# Arzela-Ascoli Counter Example?

I am taking my second undergraduate analysis course, our text book is N.L. Carothers "Real Analysis". This question is my own after reading the chapter "The Space of Continuous Functions" and the section "Equicontinuity"

First some preliminaries:

Arzela-Ascoli Theorem. Let $X$ be any compact set. For $A\subset C(X)$, $A$ is compact iff $A$ is closed, bounded, and equicontinuous.

The set $A$ is closed if for any convergent sequence $(f_n)_{n\in\mathbb{N}}$ we have that the limit of $f_n$ is an element of A.

The set $A$ is bounded if for all $f$ in $A$ we have $||f||=sup_{x\in X}{f(x)} = M\in \mathbb{R}$ exists for all $x$ in $X$.

The set $A$ is equicontinuous if for every $\epsilon >0$ there is a $\delta>0$ such that for all $f$ in the set $A$ and for all $x, y$ in $X$, $d(x,y)<\delta$ implies that $|f(x)-f(y)| < \epsilon$.

The set A is compact if every sequence in $A$ has a subsequence that converges in $A$.

Here is my question: There is this famous problem called the 3-body problem. I don't know if you have heard of it but there is a simulation here. Each of the functions that generate a path given some starting position are in the space $C([a,b] \times [c,d])$. Let $A$ be the set of all possible functions in the three body problem. It seems to me that $A$ is closed, bounded and equicontinuous but not compact since $f$ depends so heavily on the initial position of the planet. Does this contradict the theorem?

For any physical model involving force, it only makes sense to think of compact sets, especially for gravitational problem (as the force decreases radially, and eventually becomes negligible).

Now to get more technical. Arzela-Ascoli is certainly correct, and has been verified and used for some time now. In addition, the formulation in the textbook is not the best. Arzela-Ascoli tells us when subspaces of general metric spaces (typically function spaces) are compact, since metric spaces are Hausdorff, compact subsets are closed. Knowing this means you have less work to do, you don't need to show the space is closed. Arzela-Ascoli would tell us $A$ is compact and that guarantees that $A$ is closed.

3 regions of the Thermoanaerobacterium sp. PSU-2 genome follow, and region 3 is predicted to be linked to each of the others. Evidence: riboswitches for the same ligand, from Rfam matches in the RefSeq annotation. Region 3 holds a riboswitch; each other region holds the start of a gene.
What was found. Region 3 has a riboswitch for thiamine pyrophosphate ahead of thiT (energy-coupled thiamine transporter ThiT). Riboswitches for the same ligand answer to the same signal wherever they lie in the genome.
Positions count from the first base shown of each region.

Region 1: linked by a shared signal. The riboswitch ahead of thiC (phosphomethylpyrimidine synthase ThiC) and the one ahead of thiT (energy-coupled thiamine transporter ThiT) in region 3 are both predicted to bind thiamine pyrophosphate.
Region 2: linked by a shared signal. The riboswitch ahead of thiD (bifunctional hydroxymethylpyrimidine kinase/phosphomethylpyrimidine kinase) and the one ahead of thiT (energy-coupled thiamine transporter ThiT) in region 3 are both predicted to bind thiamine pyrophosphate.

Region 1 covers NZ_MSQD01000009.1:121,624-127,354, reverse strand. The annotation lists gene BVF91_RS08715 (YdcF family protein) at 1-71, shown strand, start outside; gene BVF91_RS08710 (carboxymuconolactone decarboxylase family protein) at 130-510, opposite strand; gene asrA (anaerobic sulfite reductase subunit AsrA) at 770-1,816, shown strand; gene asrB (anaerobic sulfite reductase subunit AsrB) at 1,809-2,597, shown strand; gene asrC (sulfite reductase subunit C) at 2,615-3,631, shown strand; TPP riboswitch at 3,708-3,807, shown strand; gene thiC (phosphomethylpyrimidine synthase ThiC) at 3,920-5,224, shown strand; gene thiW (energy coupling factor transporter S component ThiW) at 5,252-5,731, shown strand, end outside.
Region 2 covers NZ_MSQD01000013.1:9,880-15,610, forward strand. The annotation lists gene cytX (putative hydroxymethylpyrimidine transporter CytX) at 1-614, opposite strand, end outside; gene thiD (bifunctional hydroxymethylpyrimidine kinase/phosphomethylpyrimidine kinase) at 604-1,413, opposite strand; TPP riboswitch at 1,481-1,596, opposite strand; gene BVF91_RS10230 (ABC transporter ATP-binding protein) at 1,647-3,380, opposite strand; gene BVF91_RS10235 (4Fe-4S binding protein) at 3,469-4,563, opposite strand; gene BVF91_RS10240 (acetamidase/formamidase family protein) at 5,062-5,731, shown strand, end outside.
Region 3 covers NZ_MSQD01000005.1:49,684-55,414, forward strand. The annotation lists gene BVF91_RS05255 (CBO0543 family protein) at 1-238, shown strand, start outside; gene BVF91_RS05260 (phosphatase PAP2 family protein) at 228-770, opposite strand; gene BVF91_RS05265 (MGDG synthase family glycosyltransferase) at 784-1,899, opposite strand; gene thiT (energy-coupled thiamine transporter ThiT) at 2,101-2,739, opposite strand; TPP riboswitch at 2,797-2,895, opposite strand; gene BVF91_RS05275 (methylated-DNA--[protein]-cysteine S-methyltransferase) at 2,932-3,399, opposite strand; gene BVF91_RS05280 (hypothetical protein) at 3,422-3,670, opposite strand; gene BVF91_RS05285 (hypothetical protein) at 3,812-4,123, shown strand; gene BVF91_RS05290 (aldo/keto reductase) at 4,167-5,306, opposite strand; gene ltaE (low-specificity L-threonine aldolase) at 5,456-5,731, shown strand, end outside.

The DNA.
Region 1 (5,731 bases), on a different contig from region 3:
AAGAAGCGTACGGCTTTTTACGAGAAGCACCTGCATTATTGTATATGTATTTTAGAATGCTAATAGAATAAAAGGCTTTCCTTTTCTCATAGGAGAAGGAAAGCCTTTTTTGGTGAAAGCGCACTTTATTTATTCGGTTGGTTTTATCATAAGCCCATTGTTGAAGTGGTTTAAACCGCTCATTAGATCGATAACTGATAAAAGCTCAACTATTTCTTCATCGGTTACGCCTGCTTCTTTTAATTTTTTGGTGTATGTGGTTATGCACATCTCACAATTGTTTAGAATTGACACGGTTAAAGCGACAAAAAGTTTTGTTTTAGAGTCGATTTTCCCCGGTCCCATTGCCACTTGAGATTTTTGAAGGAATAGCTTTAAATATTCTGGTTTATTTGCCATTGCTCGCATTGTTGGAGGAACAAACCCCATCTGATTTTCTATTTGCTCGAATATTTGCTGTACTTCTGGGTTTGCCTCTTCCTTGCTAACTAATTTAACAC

The conditions for a subspace of a metric space to be compact is that it is uniformly bounded and equicontinuous.

Let $A$ be the set of functions which satisfy your requirements.

We know that $f \in C([a,b] \times [c,d])$ is bounded because of the Extreme Value Theorem, so every function in $A$ is bounded, but nothing would indicate a priori that the functions are uniformly bounded. In fact, without an explicit description of $A$ we cannot say much about what functions live in the space. Equicontinuity can fail as well.

To summarize, without having an explicit description of the functions that make up $A\subset C([a,b] \times [c,d])$, we cannot verify equicontinuity or uniform boundedness. In addition, the functions that we choose are purely because they fit a model, there is nothing in the physical world that forces $A$ to be compact, and whatever $A$ is, it will not violate Arzela-Ascoli.

Finally, if $A$ is open (not closed), then by contrapositive, you right away know that $A$ is not compact, and the space $C(X)$ where $X$ is a compact set is itself, not compact.

• I was thinking about this recently and you are right, I didn't provide an explicit description of the functions that make up $A$. I don't know if this makes sense, but can you think of the set of all functions that are a solution to a set of differential equations as a set $A \subset C[a,b]$? – user197950 Dec 7 '16 at 2:45
• Unfortunately, that is not generally possible! For starters, the solution to the differential equation itself need not be continuous, and hence not in the set, such solutions are called weak solutions. Even if we restrict ourselves to strong solutions (i.e. smooth functions), consider the following: since $A$ is a subspace, it has a vector space basis (Schauder basis, since $A$ has uncountable dimension), this basis will allow you to express all solutions as a linear combination, but in general you cannot write down an explicit basis for any arbitrary vector space. – Kernel_Dirichlet Dec 7 '16 at 3:20
• Oh interesting. I wasn't expecting that. For example the differential equation $\frac{dv}{dt}=9.8-0.196v$ has solutions of the form $v(t)=50 + ce^{-0.196t}$. So take $a_n=1/n$ and let $A={0}\cup {a_n}$. Let $c \in A$ Then $v_n(t)=50+ce^{-0.196t}$. Let t vary in $[0,1]$. The sequence of functions is a set, is that set compact? Yes I think so. – user197950 Dec 7 '16 at 16:19
• $A=0 \cup a_n$ is compact, because it is the union of two compact sets. However, as you defined it, $A$ is a sequence of real numbers, not a sequence of functions. $c$ is just either $0$ or $1/n$ for some $n$. in addition, for $v_n(t)$ you have defined one function, there is no $n$ on the RHS, however, if you defined it as $v_n(t):[0,1]\rightarrow \mathbb{R}$, with $v_n(t)=50+c_n e^{-0.196t}$ the sequence is uniformly bounded by 50, but not equicontinuous, (take $c_0$ and another function and see there is no way to choose an appropriate $\delta$ – Kernel_Dirichlet Dec 7 '16 at 23:07